27 weeks! I have some serious catching up to do on these weekly updates so I'll be back tracking for a bit. But it's funny that when I uploaded the picture above I actually laughed out loud at how small my belly looked then (6 weeks ago) compared to what it looks/feels like now. And I'll probably be laughing again in another 6 weeks!
This week I was in the lab for some regular end of 2nd trimester screening. In addition to the regular glucose test and anemia check, I also chose to be tested for the Spinal Muscular Atrophy carrier gene. As I've spoke about a few times on here, SMA Type 1 is the genetic disease Avery was diagnosed with at 5 months old. Sweet baby girl lost her fight on April 30th, about a month after she was diagnosed. As I've learned, there are several types of SMA and unfortunately Avery had the meanest of them all. Avery continues to live on in a lot of hearts and minds, including my own, but her memory will also live on in the spreading of awareness of SMA. I must pass on the post Mike and Laura wrote after her celebration of life. Mike included the eulogy he delivered which was absolutely beautiful. Click here to read it. I was reading it at work and had to stop several times so I could wipe my tears and come back to it so I didn't look like a hot mess during working hours. My cousin Lacey who was in attendance said the whole day was one of the most powerful and moving things she's ever witnessed.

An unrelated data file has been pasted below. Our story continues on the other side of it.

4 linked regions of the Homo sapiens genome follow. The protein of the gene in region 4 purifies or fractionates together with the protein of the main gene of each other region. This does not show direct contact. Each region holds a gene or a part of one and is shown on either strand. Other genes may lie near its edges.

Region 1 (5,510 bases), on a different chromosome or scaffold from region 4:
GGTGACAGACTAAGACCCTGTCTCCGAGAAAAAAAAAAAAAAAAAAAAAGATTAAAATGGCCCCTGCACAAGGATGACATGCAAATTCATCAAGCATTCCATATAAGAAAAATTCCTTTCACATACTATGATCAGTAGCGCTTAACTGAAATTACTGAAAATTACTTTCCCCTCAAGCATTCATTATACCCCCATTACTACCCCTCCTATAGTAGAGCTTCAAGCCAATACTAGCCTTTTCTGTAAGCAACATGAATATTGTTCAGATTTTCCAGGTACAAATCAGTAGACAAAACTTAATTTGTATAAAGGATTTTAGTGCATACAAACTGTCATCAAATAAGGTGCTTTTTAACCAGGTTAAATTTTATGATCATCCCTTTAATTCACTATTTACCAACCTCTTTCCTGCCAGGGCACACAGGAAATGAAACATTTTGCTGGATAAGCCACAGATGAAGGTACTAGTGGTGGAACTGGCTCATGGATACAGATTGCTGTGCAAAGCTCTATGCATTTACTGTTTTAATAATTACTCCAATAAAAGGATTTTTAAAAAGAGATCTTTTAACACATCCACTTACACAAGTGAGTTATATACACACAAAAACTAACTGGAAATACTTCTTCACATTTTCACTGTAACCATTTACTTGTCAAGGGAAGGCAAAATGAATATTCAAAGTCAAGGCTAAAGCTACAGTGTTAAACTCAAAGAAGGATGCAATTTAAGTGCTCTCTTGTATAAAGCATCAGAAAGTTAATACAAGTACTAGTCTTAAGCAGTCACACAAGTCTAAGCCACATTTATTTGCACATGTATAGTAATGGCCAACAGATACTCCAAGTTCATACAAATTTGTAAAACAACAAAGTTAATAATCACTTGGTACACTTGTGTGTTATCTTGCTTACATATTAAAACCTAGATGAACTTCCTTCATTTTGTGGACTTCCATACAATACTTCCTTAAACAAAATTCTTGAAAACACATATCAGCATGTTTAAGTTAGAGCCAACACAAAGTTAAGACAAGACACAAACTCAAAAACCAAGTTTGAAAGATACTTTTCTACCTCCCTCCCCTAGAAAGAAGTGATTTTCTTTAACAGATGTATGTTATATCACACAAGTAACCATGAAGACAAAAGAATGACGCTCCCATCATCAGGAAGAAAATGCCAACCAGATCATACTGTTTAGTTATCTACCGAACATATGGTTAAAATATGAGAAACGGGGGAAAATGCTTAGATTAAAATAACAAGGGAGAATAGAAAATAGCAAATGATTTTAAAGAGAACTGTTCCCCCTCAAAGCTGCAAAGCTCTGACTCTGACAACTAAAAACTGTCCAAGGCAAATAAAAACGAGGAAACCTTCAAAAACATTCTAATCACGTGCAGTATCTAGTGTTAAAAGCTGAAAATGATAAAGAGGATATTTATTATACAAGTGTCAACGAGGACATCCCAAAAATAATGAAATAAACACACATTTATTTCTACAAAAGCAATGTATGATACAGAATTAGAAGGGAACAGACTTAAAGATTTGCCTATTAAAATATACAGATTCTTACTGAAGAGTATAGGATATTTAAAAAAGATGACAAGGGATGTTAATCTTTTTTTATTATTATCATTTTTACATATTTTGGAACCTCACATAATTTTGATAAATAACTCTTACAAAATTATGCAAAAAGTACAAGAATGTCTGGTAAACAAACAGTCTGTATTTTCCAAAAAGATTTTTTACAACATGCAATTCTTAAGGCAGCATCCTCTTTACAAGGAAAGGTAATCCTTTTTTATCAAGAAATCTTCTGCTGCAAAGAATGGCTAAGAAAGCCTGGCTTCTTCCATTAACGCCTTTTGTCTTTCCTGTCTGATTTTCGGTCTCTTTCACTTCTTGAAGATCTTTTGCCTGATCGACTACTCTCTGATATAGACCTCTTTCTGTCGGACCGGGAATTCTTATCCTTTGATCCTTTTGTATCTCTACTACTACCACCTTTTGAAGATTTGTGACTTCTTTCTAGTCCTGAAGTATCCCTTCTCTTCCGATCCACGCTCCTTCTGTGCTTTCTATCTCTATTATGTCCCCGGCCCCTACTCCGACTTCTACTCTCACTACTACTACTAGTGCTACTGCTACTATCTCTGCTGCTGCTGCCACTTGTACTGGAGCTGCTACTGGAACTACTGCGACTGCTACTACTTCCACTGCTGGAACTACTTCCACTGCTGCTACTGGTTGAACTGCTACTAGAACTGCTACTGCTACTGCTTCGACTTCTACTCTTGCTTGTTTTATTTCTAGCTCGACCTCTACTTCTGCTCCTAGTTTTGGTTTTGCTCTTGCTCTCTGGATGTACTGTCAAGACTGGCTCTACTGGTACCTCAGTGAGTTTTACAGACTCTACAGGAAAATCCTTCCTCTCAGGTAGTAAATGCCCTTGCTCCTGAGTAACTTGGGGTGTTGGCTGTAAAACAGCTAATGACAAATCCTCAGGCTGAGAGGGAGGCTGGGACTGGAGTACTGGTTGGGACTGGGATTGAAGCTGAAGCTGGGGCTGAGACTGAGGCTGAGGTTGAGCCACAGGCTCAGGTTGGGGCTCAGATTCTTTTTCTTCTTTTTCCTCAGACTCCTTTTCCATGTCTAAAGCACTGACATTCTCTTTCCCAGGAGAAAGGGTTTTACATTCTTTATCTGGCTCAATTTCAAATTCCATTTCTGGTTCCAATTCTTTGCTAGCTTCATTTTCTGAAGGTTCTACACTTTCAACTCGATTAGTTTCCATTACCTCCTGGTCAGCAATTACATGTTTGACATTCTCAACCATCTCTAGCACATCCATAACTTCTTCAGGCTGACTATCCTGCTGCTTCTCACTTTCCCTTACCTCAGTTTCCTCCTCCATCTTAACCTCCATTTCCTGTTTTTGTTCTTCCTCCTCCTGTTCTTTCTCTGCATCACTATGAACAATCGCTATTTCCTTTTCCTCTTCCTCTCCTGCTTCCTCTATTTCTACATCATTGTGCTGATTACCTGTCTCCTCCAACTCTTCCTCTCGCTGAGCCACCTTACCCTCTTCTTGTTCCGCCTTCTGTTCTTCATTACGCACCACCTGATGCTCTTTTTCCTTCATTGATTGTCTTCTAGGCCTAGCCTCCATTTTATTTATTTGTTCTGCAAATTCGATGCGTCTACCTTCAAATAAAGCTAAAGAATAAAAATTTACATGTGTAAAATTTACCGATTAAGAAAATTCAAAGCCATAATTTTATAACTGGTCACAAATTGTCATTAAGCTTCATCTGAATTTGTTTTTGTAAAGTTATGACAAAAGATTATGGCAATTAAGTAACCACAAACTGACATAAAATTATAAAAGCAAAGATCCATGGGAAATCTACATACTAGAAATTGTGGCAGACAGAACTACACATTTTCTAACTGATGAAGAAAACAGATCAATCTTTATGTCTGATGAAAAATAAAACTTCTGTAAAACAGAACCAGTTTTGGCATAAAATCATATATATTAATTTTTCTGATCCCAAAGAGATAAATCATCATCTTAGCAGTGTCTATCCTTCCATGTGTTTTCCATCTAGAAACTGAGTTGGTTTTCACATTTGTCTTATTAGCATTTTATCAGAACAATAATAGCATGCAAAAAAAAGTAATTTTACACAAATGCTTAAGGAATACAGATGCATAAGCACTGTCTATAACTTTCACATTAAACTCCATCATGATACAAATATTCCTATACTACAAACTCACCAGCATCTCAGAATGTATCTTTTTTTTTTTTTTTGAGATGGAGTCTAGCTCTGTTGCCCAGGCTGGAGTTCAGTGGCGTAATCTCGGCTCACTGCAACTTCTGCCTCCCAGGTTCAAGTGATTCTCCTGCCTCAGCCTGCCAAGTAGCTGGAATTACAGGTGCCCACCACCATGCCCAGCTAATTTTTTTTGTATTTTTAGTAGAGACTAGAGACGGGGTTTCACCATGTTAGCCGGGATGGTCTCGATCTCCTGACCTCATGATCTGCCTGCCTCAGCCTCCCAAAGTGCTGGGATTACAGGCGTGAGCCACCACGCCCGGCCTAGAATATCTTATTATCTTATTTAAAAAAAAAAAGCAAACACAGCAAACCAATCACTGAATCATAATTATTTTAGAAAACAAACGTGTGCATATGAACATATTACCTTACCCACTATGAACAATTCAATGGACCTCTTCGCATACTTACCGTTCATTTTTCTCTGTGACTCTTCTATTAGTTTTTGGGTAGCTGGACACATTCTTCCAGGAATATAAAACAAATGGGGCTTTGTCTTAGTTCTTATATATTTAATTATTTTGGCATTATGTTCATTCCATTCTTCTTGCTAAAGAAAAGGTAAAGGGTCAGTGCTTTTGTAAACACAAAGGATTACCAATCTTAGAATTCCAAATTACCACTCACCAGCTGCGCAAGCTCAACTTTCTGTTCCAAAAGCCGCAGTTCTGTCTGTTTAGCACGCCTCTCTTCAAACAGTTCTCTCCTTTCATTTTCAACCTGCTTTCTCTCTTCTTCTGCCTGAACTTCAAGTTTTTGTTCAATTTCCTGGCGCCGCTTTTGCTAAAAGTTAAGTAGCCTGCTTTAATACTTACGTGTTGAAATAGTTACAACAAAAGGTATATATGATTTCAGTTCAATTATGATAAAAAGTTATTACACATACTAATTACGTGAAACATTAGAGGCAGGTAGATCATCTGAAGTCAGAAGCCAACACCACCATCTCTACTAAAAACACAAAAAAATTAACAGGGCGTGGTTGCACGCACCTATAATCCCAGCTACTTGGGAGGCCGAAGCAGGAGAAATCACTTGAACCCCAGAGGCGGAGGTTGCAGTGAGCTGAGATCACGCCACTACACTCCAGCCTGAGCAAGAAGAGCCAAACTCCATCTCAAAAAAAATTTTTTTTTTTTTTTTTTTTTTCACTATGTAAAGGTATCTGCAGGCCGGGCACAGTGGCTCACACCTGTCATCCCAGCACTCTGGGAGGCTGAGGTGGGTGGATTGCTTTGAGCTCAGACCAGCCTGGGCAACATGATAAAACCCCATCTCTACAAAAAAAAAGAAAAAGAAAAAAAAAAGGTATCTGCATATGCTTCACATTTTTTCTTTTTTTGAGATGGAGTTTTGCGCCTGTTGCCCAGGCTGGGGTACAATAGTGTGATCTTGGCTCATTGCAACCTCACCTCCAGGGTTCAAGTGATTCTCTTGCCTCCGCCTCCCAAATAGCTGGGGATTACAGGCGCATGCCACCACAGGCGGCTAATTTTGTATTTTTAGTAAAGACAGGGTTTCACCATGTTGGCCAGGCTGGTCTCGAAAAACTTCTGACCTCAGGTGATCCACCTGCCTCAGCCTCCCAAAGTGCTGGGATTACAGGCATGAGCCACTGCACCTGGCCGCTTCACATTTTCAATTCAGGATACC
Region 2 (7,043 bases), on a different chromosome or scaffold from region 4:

In honor of spreading Avery's message, I want to share my experience in talking with my doctor about SMA testing as well as getting the testing itself. When I went to my doctor for a regular yearly exam back in July or August-ish I mentioned to her that my husband and I would like to start trying to conceive (or not not-trying as we liked to call it.) After the appointment she sent me home with a small box of genetic testing if I wanted to do it. She explained to me that this was a voluntary test that I send in the mail after swabbing my mouth and Chad's mouth. Because it's not mandatory, she said it usually isn't covered by most insurance. After finding out from my insurance that it would be all out of pocket (between $800-$1,000 out of my pocket to be exact!), we decided not to do it. Around 4-5 months later, Chad and I were in her office for my first prenatal appointment. :) Again after the appointment and her confirmation of my pregnancy, she gave us the same little box. I told her my insurance didn't cover it and I didn't think we were going to do it. She reassured me I would be doing standard first trimester blood screening that "checks the most common things" and most people don't get the extended testing for the same reason we had decided not to.